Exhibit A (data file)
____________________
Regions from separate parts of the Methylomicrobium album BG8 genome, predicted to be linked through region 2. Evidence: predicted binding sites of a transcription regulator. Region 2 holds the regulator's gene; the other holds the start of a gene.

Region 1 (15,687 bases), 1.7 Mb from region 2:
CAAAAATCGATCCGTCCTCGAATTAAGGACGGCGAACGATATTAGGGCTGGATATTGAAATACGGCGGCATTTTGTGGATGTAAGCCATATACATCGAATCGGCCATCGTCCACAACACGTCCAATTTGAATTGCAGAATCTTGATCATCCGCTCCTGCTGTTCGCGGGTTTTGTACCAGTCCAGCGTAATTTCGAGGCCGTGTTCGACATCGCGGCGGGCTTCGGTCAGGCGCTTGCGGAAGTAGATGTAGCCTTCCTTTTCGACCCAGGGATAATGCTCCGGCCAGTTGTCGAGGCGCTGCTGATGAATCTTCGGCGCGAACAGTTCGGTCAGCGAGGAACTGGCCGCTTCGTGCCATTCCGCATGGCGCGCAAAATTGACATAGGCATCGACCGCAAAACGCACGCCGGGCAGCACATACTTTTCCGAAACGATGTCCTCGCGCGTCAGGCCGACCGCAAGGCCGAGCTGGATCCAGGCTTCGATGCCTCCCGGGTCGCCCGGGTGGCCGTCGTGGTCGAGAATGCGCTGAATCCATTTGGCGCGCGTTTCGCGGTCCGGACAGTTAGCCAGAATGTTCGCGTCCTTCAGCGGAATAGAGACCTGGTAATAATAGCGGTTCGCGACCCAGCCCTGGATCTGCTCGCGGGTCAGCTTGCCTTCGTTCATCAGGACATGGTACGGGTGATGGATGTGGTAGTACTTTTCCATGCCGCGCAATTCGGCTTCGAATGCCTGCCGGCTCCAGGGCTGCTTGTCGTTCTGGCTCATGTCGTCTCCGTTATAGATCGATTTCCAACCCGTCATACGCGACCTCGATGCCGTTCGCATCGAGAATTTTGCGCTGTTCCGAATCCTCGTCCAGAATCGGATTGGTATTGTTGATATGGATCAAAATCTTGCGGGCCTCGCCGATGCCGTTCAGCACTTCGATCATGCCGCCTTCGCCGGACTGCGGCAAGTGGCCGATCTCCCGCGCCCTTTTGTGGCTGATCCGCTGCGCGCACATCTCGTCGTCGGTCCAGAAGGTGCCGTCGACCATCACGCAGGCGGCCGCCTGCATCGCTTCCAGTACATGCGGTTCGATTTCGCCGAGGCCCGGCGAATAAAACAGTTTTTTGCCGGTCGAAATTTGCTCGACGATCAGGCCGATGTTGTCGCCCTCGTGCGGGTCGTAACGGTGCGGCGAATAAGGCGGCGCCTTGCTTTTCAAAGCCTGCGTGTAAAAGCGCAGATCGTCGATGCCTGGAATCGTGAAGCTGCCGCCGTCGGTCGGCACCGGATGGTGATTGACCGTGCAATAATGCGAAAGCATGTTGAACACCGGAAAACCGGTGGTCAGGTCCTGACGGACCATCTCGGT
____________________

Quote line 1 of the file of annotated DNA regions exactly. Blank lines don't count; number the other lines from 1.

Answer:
Regions from separate parts of the Methylomicrobium album BG8 genome, predicted to be linked through region 2. Evidence: predicted binding sites of a transcription regulator. Region 2 holds the regulator's gene; the other holds the start of a gene.